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Steady-As-She-Goes

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Jeff-PantagesAdjective

  • steady; careful; avoiding sudden change.

 Origin

  • From the nautical phrase steady as she goes.

Phrase

  • (nautical) A cry to a helmsman to keep on the current course.
  • (economic/Jeff) A description of the U.S. economy over the past few years.

The U.S. unemployment rate held steady at 5% and 160,000 new jobs were added in April. Wages increased 2.5% versus last year, which is not bad given a 0.9% inflation rate.

Markets were a bit disappointed as they had expected a job gain of +200,000, but the report didn’t offer a dramatically different picture of the economy than the one investors already had. It is a slow and steady economy.

The futures market’s odds of an interest rate hike following the June FOMC meeting went down on the news and are close to zero. Even a December hike is now only a 50/50 proposition.

U.S. stocks meandered, ending the week roughly unchanged. Foreign stocks got clobbered losing 3 to 4%. 10 year Treasury yields remained range bound around 1.77%.

Elsewhere in the news last week…

Markets shrugged off Puerto Rico’s default. According to the WSJ: “Investors shook off news of Puerto Rico’s default, the latest reminder of the resilience of the $3.7 trillion market for the debt of cities, states and local governments. The market was similarly little disturbed by previous crises including those in Detroit and some smaller cities in California, in part because there are so many issuers. In addition, much of Puerto Rico’s debt is the hands of hedge funds, dulling the impact on mutual funds and individual investors. Even after the default Monday by Puerto Rico’s Government Development Bank, only about 0.5% of the municipal market is in default.”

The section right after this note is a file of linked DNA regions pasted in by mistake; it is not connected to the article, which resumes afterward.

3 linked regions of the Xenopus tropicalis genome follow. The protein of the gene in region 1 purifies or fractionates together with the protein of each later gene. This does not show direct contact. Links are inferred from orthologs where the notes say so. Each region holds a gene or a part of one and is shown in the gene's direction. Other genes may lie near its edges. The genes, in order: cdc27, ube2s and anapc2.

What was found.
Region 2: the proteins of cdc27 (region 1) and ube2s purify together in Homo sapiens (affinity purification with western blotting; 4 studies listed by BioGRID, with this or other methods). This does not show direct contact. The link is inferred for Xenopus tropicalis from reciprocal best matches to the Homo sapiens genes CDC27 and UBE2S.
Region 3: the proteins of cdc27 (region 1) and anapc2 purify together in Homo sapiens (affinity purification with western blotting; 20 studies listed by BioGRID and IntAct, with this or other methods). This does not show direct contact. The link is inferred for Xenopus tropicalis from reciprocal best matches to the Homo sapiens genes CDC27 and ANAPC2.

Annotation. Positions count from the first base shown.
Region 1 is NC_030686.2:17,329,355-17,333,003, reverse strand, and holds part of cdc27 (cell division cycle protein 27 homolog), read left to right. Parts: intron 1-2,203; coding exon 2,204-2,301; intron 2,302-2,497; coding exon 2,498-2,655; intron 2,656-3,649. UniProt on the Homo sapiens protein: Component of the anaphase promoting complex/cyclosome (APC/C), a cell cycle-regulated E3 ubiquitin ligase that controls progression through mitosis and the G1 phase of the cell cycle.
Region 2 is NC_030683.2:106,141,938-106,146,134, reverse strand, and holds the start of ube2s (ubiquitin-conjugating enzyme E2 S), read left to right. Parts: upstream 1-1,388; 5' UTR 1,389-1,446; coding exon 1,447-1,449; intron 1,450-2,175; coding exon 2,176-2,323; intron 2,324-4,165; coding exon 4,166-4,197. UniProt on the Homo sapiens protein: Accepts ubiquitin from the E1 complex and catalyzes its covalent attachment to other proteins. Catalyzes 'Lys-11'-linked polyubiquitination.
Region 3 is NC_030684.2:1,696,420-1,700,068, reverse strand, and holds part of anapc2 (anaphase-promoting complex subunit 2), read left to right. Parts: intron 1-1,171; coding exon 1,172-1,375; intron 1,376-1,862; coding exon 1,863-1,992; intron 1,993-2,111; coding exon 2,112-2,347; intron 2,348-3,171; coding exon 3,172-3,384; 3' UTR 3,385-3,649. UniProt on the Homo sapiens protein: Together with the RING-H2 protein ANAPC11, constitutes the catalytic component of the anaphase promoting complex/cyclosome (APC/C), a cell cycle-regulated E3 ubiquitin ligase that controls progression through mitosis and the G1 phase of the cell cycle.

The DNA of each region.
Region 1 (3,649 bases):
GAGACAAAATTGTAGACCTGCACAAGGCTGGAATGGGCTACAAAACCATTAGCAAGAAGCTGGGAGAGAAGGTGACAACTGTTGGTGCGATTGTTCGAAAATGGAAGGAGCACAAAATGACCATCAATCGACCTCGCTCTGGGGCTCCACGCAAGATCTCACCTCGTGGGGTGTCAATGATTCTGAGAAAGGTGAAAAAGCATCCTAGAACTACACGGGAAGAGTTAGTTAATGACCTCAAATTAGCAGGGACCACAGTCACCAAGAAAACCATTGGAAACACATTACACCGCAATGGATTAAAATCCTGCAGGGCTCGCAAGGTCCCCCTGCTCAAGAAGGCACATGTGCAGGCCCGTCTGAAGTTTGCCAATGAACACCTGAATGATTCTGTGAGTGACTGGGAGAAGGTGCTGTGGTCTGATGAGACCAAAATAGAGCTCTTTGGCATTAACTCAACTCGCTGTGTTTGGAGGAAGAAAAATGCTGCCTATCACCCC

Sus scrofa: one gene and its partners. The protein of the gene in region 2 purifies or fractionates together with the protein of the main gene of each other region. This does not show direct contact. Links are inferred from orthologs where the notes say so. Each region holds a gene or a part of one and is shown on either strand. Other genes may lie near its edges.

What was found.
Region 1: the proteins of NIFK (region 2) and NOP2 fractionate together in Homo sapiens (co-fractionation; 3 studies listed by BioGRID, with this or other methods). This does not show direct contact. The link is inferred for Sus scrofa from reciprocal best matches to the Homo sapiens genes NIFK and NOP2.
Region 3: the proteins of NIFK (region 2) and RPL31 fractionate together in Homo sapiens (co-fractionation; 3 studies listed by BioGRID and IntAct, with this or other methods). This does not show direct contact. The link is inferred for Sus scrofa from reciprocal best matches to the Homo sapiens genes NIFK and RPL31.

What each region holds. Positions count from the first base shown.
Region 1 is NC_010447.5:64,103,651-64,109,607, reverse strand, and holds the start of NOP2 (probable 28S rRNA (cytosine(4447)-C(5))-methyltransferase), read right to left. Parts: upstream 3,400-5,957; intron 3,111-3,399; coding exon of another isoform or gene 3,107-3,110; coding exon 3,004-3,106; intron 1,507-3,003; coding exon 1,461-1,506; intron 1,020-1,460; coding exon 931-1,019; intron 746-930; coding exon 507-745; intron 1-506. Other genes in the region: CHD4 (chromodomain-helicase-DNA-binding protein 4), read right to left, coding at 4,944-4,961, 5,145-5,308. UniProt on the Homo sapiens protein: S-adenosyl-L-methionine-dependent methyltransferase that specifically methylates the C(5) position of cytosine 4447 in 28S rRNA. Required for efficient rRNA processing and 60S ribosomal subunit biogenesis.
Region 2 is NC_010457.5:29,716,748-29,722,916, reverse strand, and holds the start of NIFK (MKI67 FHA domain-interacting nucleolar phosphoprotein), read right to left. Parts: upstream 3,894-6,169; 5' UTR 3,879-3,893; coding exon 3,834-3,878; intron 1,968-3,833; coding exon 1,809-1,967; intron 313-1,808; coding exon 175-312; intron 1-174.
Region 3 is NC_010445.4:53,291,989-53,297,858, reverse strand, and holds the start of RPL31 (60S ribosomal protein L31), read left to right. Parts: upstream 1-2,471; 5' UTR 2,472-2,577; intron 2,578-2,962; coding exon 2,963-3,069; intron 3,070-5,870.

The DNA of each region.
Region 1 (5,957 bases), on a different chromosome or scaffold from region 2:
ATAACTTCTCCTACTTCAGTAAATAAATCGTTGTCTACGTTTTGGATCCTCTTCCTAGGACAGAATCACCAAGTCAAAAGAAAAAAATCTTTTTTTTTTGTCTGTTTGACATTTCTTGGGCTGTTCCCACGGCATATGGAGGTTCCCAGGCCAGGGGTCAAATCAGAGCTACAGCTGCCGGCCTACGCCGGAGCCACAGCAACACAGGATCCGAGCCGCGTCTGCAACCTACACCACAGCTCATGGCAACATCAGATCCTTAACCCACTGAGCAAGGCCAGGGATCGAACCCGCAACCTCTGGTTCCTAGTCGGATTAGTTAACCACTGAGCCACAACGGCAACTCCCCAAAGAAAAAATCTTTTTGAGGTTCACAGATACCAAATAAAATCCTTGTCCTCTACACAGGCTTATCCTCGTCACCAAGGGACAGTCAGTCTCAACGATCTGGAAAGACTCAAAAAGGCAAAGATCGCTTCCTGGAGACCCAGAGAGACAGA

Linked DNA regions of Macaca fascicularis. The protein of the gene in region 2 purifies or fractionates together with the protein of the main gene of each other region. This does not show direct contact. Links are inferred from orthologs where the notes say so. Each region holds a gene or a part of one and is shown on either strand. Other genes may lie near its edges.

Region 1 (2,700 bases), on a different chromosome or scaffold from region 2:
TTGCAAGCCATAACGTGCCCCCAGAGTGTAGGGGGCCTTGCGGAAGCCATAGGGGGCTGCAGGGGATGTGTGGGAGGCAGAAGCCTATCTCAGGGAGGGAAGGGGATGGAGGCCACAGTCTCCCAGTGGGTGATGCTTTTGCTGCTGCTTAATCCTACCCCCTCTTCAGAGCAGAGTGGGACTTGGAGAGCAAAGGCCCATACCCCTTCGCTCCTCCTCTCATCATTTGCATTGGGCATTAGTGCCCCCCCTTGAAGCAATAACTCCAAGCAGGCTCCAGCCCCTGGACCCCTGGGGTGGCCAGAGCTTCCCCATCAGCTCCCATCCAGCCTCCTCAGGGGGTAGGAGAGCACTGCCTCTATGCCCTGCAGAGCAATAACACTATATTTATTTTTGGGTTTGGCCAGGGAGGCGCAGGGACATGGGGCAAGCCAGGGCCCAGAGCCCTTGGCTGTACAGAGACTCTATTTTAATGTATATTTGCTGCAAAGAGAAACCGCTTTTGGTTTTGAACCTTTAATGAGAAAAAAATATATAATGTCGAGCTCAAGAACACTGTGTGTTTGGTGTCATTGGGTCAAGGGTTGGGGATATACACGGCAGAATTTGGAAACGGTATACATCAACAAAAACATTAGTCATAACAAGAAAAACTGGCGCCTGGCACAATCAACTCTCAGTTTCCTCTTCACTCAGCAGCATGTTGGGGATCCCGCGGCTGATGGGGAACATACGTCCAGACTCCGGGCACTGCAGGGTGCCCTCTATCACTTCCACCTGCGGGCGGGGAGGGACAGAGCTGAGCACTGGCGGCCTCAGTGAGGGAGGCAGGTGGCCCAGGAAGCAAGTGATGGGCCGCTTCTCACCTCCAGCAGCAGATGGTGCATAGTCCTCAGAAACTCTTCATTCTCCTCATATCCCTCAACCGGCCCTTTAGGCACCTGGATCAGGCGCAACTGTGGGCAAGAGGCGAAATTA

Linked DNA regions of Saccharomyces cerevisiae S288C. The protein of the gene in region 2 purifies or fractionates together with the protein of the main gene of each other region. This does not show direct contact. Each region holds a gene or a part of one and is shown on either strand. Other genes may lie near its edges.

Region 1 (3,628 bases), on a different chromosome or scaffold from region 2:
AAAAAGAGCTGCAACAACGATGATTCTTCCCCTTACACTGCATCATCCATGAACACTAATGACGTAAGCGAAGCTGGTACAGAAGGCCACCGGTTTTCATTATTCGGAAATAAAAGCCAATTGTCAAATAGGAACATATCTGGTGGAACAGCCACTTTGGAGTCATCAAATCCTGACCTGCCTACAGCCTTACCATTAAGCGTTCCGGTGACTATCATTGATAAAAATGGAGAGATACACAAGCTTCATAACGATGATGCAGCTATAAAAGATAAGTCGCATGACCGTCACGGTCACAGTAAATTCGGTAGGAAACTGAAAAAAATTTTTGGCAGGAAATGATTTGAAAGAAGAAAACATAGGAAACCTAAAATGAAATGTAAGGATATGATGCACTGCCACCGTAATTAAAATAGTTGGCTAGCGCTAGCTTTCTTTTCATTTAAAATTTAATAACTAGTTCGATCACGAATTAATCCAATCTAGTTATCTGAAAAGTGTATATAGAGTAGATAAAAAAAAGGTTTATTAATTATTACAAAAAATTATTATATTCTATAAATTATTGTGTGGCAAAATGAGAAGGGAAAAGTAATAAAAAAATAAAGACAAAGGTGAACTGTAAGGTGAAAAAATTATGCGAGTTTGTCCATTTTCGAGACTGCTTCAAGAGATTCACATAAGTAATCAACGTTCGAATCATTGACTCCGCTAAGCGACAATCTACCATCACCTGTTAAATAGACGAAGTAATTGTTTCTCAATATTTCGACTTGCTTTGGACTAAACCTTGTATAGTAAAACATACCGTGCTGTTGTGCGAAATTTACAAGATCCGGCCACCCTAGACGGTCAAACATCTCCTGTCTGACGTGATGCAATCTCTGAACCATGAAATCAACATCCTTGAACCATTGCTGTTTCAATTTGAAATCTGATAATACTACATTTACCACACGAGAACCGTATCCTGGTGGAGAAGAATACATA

Congress is working to provide an oversight finance committee to assist the Commonwealth in restructuring (a.k.a. defaulting on) its debt as the Chapter 9 bankruptcy process is unavailable to the island. It is not a “bailout” of Puerto Rico – no taxpayer money is involved. APCM does not own Puerto Rican bonds.

The Misadventures of Fannie and Freddie: I’ll let George Will tell the story of the conservatorship and the expropriation of the earnings of the two mortgage giants – Fannie Mae and Freddie Mac.

Financial Gaslighting: This great article explains the poor track record of hedge funds and why investors should think twice before jumping in. (It happens to reference a favorite movie thriller/mystery of mine, Gaslight, which stars Ingrid Bergman and Charles Boyer.)

Bill and Brandy are on deck doing the EYE for a couple of weeks. I will be on vacation in Texas and attending the John Mauldin Investment Summit in Dallas.

 

Jeff Pantages, CFA®
Chief Investment Officer

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